New business registrations are actually up, despite COVID-19 lockdowns

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Despite fears the pandemic would lead to mass business failures, the number of Australians running businesses has actually shot up.

A trained architect, Julia Kay was earning enough to pay the bills but she felt like she was not getting ahead.

“I worked with a company for almost seven years, since I studied my masters,” she told the ABC’s PM program.

“I think over the course of my employment of seven years,  my pay rate went up about $10,000 from a student to pretty much running multi-million-dollar projects, which is pretty outrageous.”

So she threw caution to the wind and began her own business.

She created compostable cling wrap and pitched her product to the big supermarket chains.

She said they loved the idea and she is now speaking to private lenders who want to help her with manufacturing costs.

“It’s just been incredible, the uptake,” she said.

“In what seems like [a situation where] the economy should be burning, we’ve found quite the opposite.”

According to the Bureau of Statistics, the number of small businesses jumped by 15.2 per cent over the last financial year.

In the June quarter alone, the number of businesses rose by 1.4 per cent, with 34,000 created.

Small Business Council CEO Alexi Boyd said a driving factor was a deep urge by many to regain some control in their lives.

“People are saying: ‘Well I’ve got no opportunities here to see an increase in my wage if I’m working full-time for a large company but I can be more in control of what I can charge for my goods and services if I’m in my own business.'”

Ms Boyd said she was seeing a lot of IT professionals who had fast internet speeds setting up businesses at home.

“It’s a lucrative place to perhaps start a business because there’s a real shortage of skilled workers,” she said.

Decline in businesses winding up

While there’s been a wave of new start-ups, there’s also been a big drop in the number of businesses going to the wall.

The regulator, ASIC, said an average of 8,000 businesses wind up every year.

But last financial year that fell dramatically to just 4,200.

John Winter, chief executive of the Australian Restructuring, Insolvency and Turnaround Association — the professional body for those who help companies wind up — said you could be forgiven for thinking many businesses are in distress with lots of businesses shuttered up.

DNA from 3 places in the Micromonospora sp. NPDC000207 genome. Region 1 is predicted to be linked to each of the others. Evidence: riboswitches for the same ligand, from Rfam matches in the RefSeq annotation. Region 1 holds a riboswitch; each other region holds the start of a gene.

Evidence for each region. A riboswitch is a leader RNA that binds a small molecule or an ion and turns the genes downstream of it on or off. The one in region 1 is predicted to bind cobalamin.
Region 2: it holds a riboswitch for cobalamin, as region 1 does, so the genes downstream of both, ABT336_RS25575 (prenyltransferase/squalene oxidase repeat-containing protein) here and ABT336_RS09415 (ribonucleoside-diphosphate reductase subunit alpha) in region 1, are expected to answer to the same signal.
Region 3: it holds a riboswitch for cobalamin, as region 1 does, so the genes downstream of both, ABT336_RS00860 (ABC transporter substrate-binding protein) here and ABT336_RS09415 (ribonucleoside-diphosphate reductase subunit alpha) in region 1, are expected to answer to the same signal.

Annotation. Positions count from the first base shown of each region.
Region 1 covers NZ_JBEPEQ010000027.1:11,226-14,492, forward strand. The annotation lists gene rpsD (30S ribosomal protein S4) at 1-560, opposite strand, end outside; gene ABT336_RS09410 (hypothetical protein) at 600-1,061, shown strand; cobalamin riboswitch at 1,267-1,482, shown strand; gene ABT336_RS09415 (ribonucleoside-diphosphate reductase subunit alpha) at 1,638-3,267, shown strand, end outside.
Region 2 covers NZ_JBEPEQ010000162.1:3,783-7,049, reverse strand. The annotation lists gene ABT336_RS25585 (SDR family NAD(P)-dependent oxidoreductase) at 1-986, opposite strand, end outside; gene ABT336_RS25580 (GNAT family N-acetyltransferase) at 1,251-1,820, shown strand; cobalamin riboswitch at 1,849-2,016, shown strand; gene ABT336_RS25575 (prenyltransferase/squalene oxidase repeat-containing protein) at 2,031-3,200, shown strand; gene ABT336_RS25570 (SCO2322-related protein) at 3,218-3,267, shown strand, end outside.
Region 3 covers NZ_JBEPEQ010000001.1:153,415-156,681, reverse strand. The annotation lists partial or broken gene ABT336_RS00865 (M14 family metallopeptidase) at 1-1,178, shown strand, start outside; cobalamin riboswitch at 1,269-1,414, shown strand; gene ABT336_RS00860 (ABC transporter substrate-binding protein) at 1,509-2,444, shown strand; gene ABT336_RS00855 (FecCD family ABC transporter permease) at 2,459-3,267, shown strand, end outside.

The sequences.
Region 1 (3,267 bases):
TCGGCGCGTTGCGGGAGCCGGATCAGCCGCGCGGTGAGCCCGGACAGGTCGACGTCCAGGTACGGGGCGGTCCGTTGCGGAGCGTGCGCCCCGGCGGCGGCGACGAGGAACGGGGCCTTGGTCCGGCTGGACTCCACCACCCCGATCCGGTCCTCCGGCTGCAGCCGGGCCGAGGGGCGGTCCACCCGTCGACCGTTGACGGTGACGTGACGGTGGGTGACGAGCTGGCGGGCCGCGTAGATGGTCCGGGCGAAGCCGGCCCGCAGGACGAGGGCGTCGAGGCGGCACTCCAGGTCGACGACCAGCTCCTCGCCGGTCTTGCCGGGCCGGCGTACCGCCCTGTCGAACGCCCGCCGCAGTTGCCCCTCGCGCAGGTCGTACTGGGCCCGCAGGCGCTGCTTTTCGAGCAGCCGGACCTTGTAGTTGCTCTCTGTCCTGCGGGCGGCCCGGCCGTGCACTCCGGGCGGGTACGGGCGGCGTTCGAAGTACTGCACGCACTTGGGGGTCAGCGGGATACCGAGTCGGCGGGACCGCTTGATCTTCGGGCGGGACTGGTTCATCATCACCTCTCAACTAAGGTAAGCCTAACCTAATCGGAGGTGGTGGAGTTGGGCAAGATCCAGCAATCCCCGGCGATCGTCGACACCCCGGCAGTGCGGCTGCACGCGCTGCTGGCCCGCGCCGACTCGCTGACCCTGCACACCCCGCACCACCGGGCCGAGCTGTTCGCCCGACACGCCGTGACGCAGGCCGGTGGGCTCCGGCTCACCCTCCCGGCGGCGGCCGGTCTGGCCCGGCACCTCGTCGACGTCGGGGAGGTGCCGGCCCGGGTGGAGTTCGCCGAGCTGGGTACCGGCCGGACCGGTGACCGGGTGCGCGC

But he said most are still alive and registered thanks to state and federal government income supports.

“A lot of people have shuttered their business and are waiting to see what happens out the other side, so they haven’t taken the step of a formal insolvency.”

The government has offered further assistance.

It is providing a facility for the banks to offer interest-free temporary overdrafts for businesses, up to $15,000 for a maximum of 45 days.

And eligible small business customers with up to $3 million in debts will be able to defer loan repayments for three months on certain products.

Future for many businesses still uncertain

Mr Winter said while government help is welcome, in the long-term, small businesses need to build up as much cash as they can to stay strong.

“You’ve got to be able to make sure that your business is going to be able to keep turning over no matter what gets thrown at you over the course of the rest of this pandemic.

“You need to have rainy day money and that is the most challenging part of starting a business, because you haven’t built those reserves.

“But you do need to plan and make sure that you have some insulation to get you through the tough times.”

Ms Kay’s building up her cash reserves and trying to keep up with demand.

“I’m not held back by anyone’s expectations of me, which is incredible.”

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By David Taylor (Original ABC Article)